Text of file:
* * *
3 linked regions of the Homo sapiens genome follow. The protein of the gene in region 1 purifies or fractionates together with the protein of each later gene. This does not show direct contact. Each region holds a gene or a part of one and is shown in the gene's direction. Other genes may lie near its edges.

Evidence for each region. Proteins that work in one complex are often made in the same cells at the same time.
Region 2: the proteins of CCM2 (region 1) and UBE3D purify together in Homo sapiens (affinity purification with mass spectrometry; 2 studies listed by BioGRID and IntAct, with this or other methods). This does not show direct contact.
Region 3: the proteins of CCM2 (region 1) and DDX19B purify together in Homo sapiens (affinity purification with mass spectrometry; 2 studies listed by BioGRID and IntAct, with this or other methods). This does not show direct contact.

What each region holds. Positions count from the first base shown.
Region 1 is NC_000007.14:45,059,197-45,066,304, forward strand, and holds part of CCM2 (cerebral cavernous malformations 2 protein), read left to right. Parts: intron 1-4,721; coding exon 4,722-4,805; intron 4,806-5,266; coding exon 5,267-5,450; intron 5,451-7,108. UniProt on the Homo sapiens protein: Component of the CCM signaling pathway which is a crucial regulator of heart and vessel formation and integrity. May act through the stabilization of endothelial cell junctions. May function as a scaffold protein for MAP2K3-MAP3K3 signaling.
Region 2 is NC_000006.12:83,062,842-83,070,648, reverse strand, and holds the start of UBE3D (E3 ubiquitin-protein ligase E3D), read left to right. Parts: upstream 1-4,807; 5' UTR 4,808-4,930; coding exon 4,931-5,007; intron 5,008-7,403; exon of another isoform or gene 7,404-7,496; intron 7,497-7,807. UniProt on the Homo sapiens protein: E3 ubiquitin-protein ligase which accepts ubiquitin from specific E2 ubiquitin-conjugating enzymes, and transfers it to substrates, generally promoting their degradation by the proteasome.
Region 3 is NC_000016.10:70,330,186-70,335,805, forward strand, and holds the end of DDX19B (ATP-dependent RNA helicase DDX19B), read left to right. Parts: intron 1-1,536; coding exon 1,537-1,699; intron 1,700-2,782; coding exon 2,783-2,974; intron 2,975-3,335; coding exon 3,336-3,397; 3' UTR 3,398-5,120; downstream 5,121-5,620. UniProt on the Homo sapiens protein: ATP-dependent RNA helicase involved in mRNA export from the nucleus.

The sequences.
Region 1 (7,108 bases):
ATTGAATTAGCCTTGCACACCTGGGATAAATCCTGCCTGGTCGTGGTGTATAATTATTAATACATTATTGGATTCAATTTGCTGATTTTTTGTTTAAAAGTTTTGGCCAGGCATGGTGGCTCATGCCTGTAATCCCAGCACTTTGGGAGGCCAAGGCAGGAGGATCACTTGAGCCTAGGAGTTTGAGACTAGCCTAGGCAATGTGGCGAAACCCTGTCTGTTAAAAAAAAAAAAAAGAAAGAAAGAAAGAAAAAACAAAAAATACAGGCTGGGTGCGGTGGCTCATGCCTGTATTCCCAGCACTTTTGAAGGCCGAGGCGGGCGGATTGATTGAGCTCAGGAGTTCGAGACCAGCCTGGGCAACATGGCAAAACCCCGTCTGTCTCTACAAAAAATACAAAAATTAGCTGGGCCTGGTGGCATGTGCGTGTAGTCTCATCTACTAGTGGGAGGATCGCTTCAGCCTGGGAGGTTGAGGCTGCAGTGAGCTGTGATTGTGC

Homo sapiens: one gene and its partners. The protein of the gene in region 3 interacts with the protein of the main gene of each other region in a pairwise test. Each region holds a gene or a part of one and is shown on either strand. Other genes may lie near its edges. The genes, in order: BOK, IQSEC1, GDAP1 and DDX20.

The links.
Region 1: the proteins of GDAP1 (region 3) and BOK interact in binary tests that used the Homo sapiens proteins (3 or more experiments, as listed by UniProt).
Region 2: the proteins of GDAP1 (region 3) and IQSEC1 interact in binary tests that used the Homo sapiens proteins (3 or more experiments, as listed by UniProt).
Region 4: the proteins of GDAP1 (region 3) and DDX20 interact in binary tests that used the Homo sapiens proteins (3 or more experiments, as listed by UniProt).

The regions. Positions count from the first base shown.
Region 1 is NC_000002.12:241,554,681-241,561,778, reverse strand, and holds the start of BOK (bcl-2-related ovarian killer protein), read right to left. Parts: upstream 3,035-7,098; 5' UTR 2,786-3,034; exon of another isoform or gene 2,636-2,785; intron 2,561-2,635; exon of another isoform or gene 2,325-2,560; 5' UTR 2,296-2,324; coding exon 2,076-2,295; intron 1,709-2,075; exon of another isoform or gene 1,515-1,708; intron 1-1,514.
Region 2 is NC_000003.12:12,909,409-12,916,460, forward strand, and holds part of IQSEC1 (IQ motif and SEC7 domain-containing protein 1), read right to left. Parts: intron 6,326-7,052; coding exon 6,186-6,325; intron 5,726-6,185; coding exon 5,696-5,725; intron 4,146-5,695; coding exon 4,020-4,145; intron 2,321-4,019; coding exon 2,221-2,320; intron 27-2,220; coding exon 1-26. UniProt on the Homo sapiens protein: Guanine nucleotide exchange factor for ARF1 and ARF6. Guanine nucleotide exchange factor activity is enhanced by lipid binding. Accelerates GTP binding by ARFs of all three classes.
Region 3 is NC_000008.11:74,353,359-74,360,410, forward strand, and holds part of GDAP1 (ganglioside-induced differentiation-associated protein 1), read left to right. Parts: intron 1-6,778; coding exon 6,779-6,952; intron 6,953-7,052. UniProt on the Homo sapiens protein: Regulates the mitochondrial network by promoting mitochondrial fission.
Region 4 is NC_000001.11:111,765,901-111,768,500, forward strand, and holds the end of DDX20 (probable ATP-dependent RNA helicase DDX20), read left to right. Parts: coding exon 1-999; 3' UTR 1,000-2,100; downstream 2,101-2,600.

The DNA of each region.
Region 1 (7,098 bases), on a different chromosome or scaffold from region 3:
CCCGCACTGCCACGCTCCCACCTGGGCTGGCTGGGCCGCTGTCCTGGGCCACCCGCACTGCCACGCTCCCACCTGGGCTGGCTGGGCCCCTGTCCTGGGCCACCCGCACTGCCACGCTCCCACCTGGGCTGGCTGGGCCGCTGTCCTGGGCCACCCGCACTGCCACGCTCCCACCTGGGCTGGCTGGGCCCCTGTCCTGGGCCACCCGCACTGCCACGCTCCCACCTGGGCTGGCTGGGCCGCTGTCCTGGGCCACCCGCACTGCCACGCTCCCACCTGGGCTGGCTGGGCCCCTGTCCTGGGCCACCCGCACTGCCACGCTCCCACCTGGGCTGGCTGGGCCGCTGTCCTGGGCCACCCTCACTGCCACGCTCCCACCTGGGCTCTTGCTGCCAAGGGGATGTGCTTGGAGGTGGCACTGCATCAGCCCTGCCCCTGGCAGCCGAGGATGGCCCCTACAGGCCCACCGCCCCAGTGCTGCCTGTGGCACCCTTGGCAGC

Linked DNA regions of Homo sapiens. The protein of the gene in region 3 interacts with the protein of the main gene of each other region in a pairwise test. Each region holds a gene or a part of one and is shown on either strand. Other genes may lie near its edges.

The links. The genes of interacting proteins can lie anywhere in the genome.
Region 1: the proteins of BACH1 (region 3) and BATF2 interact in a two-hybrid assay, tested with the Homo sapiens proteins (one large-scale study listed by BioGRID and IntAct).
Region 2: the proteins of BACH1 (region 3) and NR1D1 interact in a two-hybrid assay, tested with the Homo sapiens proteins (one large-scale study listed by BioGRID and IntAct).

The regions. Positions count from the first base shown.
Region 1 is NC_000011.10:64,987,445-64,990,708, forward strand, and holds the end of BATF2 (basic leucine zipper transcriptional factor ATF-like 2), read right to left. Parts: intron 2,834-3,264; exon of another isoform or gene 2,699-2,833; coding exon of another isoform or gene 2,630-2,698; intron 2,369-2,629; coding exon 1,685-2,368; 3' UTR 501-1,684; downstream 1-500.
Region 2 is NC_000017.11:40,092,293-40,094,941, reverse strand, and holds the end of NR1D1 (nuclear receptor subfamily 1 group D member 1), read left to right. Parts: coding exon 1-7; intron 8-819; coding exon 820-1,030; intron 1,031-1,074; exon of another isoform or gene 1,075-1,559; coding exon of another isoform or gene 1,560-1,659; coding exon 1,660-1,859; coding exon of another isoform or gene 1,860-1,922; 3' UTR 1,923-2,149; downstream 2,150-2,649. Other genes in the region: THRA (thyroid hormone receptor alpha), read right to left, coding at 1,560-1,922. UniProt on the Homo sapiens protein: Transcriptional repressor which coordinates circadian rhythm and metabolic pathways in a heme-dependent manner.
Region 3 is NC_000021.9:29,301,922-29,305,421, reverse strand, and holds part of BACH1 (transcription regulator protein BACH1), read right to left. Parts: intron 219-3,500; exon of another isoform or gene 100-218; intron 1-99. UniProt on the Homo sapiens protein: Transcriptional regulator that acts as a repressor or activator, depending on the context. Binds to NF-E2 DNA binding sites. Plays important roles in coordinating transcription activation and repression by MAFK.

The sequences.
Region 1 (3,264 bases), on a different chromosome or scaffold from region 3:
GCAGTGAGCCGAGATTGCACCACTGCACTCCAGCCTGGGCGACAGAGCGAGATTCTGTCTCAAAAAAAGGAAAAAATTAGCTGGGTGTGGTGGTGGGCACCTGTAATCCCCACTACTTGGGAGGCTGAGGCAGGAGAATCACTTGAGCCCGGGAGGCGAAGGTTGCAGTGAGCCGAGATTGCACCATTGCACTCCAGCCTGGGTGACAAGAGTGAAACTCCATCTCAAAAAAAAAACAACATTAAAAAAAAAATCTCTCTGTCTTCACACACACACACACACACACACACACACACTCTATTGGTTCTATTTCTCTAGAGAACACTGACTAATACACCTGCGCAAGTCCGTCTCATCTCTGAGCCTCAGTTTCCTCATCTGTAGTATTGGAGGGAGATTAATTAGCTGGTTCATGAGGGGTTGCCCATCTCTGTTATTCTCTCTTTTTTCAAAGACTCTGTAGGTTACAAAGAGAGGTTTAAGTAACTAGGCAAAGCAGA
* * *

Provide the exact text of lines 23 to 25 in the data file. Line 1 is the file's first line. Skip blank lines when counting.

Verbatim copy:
Region 1 (7,098 bases), on a different chromosome or scaffold from region 3:
CCCGCACTGCCACGCTCCCACCTGGGCTGGCTGGGCCGCTGTCCTGGGCCACCCGCACTGCCACGCTCCCACCTGGGCTGGCTGGGCCCCTGTCCTGGGCCACCCGCACTGCCACGCTCCCACCTGGGCTGGCTGGGCCGCTGTCCTGGGCCACCCGCACTGCCACGCTCCCACCTGGGCTGGCTGGGCCCCTGTCCTGGGCCACCCGCACTGCCACGCTCCCACCTGGGCTGGCTGGGCCGCTGTCCTGGGCCACCCGCACTGCCACGCTCCCACCTGGGCTGGCTGGGCCCCTGTCCTGGGCCACCCGCACTGCCACGCTCCCACCTGGGCTGGCTGGGCCGCTGTCCTGGGCCACCCTCACTGCCACGCTCCCACCTGGGCTCTTGCTGCCAAGGGGATGTGCTTGGAGGTGGCACTGCATCAGCCCTGCCCCTGGCAGCCGAGGATGGCCCCTACAGGCCCACCGCCCCAGTGCTGCCTGTGGCACCCTTGGCAGC

Linked DNA regions of Homo sapiens. The protein of the gene in region 3 interacts with the protein of the main gene of each other region in a pairwise test. Each region holds a gene or a part of one and is shown on either strand. Other genes may lie near its edges.